More times than I care to remember I have been stuck with a hard fried egg on my burger. If I have a fried egg on my burger, I want the yolk to cascade over the meat patty like holy water baptising a newborn. If the egg doesn't serve a duel purpose as topping and de facto condiment... well it just has no purpose being a part of the unit at all. Canoe Club does things right here by serving up a delightfully runny egg with its package.

Decision Two: Beets and other Vege Toppings

Luckily the vege toppings here are used sparingly enough that they don't allow this burger to spin widely out of control. Most importantly: the beets are cut thin. This allows the flavour of the beets to linger within the package, but at no time does the beety essence seem overpowering.

Decision Three: Condiments

A refreshing understanding of burger dynamics is on display when it comes to the condiment factor here. The house mayo in this burger is used quite sparingly—but that's ok in this unit. The burger is already rendered slightly sloppy from the egg yolk, and any additional lubricant would no doubt send a slippery beet flying into the face of your dining companion. Sometimes, for the greater good of your burger, you must fly in the face of recognized conventions.

Other Thoughts:

The hand formed patty used in the Aussie Pub Burger comes from Quist Farms in Cowichan. The number of restaurants in town using island beef are few and far between, so certainly some kudos are in order for Canoe Club keeping things local. The flavour of the beef is more subtle than it is rich and bold, but it's still pretty good. I do have to agree with Monday Magazine's assesment of the patty though: it could use something to punch it up a little. As for our other friends: the bacon and cheese are both great, and the bun is a fresh and excellent companion for the patty. This is a well crafted burger with very few faults: easily one of the better pub options in the city.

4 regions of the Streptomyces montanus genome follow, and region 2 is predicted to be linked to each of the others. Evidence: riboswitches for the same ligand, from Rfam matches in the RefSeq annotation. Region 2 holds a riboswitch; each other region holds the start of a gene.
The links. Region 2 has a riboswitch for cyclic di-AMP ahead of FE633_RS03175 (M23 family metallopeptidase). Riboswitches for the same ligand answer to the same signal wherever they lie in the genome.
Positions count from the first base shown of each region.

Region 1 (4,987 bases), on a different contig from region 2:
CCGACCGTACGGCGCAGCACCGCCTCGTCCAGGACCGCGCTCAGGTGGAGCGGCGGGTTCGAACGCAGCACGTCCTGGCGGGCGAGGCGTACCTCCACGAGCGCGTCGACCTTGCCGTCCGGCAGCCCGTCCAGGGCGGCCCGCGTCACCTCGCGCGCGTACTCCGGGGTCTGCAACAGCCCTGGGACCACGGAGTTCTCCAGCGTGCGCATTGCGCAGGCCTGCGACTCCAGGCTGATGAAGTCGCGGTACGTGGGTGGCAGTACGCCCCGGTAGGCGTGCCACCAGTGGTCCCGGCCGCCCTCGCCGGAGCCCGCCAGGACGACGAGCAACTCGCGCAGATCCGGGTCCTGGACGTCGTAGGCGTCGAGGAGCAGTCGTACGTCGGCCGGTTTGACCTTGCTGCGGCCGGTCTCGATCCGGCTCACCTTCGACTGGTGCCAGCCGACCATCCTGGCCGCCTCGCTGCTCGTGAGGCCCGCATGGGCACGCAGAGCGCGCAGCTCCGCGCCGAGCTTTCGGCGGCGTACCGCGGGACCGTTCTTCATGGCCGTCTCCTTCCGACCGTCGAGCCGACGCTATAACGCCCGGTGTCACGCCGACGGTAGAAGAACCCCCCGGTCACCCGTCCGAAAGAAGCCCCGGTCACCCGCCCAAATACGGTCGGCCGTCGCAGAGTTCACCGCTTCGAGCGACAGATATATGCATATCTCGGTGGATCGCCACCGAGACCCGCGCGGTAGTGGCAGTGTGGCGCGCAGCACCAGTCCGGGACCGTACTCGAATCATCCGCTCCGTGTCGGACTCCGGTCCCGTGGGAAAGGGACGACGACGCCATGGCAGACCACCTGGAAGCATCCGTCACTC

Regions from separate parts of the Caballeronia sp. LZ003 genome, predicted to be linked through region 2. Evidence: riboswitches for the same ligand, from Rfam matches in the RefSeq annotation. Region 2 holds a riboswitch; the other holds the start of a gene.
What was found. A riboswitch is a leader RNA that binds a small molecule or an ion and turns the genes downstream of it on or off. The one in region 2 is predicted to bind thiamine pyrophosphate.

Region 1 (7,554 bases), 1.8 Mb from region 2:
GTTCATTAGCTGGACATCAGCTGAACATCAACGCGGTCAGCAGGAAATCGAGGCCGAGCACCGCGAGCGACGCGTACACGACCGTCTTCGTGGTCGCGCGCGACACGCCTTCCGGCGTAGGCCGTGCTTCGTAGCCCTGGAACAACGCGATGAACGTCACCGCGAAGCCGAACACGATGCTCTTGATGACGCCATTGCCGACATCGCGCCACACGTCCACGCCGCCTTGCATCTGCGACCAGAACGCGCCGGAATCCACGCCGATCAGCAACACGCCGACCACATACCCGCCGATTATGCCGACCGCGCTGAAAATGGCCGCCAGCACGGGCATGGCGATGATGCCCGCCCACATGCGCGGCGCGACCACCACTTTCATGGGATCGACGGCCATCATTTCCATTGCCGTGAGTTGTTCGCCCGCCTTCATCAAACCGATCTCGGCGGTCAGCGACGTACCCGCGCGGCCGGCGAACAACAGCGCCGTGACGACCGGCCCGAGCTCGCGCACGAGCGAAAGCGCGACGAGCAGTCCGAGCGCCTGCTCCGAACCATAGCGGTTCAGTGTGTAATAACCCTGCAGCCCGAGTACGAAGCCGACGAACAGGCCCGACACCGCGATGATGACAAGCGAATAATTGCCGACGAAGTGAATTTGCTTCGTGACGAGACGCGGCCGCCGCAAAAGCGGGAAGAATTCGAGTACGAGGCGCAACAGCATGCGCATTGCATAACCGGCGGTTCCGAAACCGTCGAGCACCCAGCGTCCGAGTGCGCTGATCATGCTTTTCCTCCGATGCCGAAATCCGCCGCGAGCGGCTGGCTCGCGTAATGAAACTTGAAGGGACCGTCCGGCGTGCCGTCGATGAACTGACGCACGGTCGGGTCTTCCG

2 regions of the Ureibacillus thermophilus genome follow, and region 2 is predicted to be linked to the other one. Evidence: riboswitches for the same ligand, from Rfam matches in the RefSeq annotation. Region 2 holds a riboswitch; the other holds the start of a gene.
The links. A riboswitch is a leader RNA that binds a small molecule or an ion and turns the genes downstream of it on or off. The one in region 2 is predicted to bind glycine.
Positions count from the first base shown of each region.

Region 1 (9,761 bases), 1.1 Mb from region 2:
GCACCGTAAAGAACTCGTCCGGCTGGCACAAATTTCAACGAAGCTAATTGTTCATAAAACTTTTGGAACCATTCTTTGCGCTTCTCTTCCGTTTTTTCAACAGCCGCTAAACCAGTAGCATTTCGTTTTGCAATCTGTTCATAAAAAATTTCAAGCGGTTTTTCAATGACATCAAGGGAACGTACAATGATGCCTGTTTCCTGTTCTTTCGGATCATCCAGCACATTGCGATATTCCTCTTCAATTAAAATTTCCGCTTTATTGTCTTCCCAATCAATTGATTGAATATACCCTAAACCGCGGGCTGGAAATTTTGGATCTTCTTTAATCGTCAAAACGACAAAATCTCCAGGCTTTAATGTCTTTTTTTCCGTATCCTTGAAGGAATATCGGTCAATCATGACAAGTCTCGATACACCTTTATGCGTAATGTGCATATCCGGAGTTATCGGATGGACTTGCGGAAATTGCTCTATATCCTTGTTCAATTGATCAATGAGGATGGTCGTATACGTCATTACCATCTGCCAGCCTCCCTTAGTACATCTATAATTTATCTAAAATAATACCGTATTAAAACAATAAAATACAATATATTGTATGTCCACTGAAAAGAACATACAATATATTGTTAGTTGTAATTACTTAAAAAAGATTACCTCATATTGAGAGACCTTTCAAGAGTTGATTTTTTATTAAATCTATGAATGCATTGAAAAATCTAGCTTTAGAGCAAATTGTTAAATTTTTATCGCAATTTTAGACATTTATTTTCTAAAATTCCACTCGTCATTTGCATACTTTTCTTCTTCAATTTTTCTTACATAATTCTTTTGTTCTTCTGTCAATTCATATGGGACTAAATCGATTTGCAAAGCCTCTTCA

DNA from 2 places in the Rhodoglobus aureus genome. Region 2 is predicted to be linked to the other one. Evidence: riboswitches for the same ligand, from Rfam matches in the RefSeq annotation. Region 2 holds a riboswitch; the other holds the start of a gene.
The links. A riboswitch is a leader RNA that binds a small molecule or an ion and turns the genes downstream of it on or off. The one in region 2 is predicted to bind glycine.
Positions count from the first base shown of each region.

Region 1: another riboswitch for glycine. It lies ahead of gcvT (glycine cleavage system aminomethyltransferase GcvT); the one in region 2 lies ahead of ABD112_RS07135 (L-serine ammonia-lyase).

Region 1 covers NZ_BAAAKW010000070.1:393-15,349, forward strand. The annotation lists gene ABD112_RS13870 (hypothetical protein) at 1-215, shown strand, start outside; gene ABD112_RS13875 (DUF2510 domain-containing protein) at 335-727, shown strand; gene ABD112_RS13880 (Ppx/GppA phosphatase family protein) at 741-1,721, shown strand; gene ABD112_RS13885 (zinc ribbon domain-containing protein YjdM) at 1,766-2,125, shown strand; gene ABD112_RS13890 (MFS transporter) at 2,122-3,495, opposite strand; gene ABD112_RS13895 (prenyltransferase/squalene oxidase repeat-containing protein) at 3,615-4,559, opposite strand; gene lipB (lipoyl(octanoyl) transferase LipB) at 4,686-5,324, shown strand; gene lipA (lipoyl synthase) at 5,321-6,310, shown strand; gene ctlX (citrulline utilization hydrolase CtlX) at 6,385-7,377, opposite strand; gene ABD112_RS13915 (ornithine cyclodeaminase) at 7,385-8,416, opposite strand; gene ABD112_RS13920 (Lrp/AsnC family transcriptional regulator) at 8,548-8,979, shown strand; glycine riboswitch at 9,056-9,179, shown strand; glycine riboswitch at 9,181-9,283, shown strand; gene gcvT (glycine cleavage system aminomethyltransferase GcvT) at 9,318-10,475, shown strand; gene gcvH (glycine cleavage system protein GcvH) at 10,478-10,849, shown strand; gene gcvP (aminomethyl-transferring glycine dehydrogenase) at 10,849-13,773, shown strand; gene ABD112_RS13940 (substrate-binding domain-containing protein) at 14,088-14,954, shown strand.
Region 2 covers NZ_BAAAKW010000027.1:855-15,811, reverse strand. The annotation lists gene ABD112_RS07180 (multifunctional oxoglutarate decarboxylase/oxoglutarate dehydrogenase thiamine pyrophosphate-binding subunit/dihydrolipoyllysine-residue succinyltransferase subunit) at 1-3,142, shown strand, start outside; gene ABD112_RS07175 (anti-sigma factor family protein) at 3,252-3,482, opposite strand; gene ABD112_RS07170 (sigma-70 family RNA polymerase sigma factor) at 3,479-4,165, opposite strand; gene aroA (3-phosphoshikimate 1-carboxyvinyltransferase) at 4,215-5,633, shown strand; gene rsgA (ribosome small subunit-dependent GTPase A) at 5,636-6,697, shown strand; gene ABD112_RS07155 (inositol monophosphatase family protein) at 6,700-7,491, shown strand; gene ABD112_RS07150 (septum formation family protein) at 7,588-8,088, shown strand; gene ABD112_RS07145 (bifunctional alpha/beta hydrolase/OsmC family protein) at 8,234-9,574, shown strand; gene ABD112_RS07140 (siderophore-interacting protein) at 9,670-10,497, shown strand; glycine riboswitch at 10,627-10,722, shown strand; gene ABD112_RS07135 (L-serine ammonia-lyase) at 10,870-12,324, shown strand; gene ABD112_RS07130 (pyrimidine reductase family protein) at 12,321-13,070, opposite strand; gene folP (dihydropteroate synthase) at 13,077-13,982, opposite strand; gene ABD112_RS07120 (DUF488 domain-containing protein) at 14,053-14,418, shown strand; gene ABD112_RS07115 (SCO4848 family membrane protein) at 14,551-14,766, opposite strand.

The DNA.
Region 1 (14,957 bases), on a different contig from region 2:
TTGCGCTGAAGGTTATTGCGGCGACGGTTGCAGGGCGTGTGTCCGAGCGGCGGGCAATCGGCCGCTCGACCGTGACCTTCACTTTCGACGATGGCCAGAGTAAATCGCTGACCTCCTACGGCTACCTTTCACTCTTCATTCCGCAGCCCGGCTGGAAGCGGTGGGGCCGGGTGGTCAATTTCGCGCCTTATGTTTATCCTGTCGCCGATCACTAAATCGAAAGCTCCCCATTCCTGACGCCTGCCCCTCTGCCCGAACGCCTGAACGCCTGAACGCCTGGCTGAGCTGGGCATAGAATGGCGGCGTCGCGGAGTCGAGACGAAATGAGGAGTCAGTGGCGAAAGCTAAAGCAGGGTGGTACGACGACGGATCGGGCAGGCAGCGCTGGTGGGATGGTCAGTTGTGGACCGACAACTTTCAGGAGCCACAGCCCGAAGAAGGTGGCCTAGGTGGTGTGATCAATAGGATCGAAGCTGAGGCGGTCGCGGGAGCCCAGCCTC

GET READY FOR AN UNPRECEDENTED BLOG COLLISION!!!!!
LITTLE PIGGY CHIMES IN!!!!
(burger vogueing courtesy Paddy: chime in courtesy Christabel)


If there was ever a burger to unite VicBurger and the Little Piggy; I think the Aussie Burger is it. A frenzy of toppings, I'd never ordered it before, but was always intrigued by its indulgence.
To me this burger is all about the egg. I agree, the runny yolk is key and complimented nicely by the slightly crispy edges of the white. In a breakfast context I would complain that the egg was cooked at too high a heat, making it tough, but the firmess assists the egg in holding it's own with the beef. The yolk, breaking as you crack through the first bite of burger, is almost obscene— dripping out of the sides of the bun and on to your fingers.

Happily, the bun is adequately constructed to take on the heaping mound of condiments (which is important since they're a pretty moist lot). Speaking of which—the beet. I like the beet, but I could almost handle a little more beetyness. I find it a little overwhelmed by the egg and the bacon.

All in all, I'd say I'm a convert to the Aussie burger. It kind of reminds you of that promiscuous, drunken friend, that is sometimes a little embarrassing at parties, but you love nonetheless and wouldn't want to change.

VERDICT: Definitely one of the top ten burgers in the area. A minor tweak or two and this could easily slip into the top five.